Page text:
Altkönig Statue at Camp King Oberursel

In August of this year, one of the members of the B-17 delegation asked me about the significance of this statue, Altkönig (Lit: old king).  All I could tell her was the inscription left by the artist, Inga Dilcher-Hassenstein, who donated her piece of art to the city of Oberursel in 1998, and then found its permanent spot in Camp King in 2004.

Now, who is the ‘Altkönig’? In its original form, the Altkönig is the third highest mountain of the Taunus range in Hesse, Germany, reaching 798 metres above sea level. Around 400 BC, the Celts settled on the Altkönig Mountain, built the Heidetrank Oppidum, as well as several ring walls around the summit, which are still present.

This is the only information I could find in regards to the statue’s namesake.

The statue is part of a little rest area adjacent to the former Officers’ Club (Mountain Lodge).

Der Altkönig

Inga Dilcher-Hassenstein – 1975  Ms. Inga Dilcher-Hassenstein ( Name of the artist and date presented)

Geschenk an die Stadt Oberursel -1998  (Presented to the city of Oberursel in 1998)

Third Culture Kids or Where are you from?

Thomas, a freshman at the University of Nottingham, packed up his suitcase to leave Germany once more this morning. He wrote the following post about his experiences as an international student. He’s not quite a Third Culture Kid (a person whose personal culture is a fusion of two or more cultures exposed during childhood), but lives within the frame of one.

Where are you from?

That is one of the first questions I get asked upon meeting somebody for the first time, and it has given me headaches time and time again. I tell them: “It’s kind of complicated. Well, I was born in Japan, have lived in Germany for most of my life, but consider myself American”. And they inevitably look at me with a mixed expression of puzzlement and amusement. Or they just nod, and I remain in their mind an American. The accent fits, so the nationality should as well, right? Some ask me what citizenship I have. As I am a dual-citizen with both a German and US passport, this doesn’t really resolve things, either.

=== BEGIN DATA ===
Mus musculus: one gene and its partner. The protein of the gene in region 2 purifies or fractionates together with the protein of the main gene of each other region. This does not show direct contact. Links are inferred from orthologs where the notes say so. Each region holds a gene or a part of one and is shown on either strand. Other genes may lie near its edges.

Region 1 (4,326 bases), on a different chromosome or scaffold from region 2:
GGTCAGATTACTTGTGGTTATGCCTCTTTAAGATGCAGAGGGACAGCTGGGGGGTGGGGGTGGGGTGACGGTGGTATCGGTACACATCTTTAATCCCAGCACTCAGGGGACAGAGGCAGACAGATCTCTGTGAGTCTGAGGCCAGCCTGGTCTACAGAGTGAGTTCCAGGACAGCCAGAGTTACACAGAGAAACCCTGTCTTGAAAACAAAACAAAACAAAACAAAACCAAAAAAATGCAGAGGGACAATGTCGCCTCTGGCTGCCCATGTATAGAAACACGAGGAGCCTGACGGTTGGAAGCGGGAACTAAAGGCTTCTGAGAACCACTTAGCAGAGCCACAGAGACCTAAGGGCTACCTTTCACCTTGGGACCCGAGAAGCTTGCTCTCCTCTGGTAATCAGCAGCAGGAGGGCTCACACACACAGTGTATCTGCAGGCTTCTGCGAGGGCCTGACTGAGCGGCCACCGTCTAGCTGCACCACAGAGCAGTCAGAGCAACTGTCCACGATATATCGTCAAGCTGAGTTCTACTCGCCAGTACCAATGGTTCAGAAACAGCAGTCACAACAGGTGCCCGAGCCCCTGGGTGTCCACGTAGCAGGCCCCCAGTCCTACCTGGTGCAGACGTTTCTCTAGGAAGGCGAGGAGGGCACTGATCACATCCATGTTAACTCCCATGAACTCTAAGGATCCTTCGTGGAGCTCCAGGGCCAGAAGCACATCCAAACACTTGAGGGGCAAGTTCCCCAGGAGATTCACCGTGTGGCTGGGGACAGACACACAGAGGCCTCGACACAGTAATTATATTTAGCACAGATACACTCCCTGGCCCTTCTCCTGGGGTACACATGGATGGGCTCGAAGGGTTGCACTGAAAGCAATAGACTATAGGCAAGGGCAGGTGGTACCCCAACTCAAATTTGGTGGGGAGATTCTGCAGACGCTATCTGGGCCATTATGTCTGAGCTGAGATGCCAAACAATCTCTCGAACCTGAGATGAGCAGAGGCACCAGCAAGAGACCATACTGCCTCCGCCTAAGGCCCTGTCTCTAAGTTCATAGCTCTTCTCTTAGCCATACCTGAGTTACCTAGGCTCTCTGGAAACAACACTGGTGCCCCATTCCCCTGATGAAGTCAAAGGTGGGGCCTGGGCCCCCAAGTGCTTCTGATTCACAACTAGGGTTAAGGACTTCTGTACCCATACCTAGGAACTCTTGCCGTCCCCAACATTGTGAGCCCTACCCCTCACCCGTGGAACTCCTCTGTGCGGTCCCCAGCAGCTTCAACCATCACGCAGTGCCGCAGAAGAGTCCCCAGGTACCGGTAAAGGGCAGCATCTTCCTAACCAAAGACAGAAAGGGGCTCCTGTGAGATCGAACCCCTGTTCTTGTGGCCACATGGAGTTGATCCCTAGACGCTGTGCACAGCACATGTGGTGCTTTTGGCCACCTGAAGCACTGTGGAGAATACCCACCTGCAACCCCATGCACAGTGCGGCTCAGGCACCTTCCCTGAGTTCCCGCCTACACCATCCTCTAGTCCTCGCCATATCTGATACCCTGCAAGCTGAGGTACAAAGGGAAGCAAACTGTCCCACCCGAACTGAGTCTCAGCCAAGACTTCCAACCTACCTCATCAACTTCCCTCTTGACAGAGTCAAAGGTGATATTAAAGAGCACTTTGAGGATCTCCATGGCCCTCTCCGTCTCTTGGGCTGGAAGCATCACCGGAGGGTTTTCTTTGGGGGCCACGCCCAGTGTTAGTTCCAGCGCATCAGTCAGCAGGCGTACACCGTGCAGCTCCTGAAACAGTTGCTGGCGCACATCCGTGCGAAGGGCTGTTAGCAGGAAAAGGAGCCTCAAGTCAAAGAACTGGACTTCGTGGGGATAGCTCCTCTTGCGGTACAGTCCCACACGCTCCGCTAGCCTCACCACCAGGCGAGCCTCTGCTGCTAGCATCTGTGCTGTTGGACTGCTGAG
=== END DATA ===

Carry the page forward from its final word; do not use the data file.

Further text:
Sometimes I don’t want to say I’m either American or German at all and simply say I’m “of an international background”. But in my experience, people aren’t satisfied with that. I wish I could say I was either one or the other. The fact is, though, I am a mixture of both. The way I’ve thought of it most recently is that I’m German at mind and American at heart. I think in an analytical and methodical way (the German side), and I am quite open and empathetic (the American side). I know that these are qualities that are applicable to citizens of any country, yet for some reason I still associate them with those countries.

I am generally more hesitant to admitting my German heritage, especially now that I am studying at the University of Nottingham in the UK. I had a very uncomfortable experience in 2010 at a summer school program in Scotland. Once people knew that I was half-German, the name-calling wouldn’t stop. Now that I think of it, I got an impression of what the Jews must have felt like in the Third-Reich. I was first that “f@*king Nazi German”, then Thomas.

At University, however, my experience has been much the opposite. Only once have I been teasingly referred to, by a (inebriated) friend, as a “Nazi”. What I’ve gotten more is that they’ll do impressions of my American accent. As long as it’s not malicious, I don’t mind. I do a decent English accent myself! They probably wouldn’t agree – to them it sounds Australian, if anything.

I’m still not completely sure how to handle this question about origins. However, I don’t let it bother me too much. Once people actually get to know me, the nationality thing no longer matters anyway.

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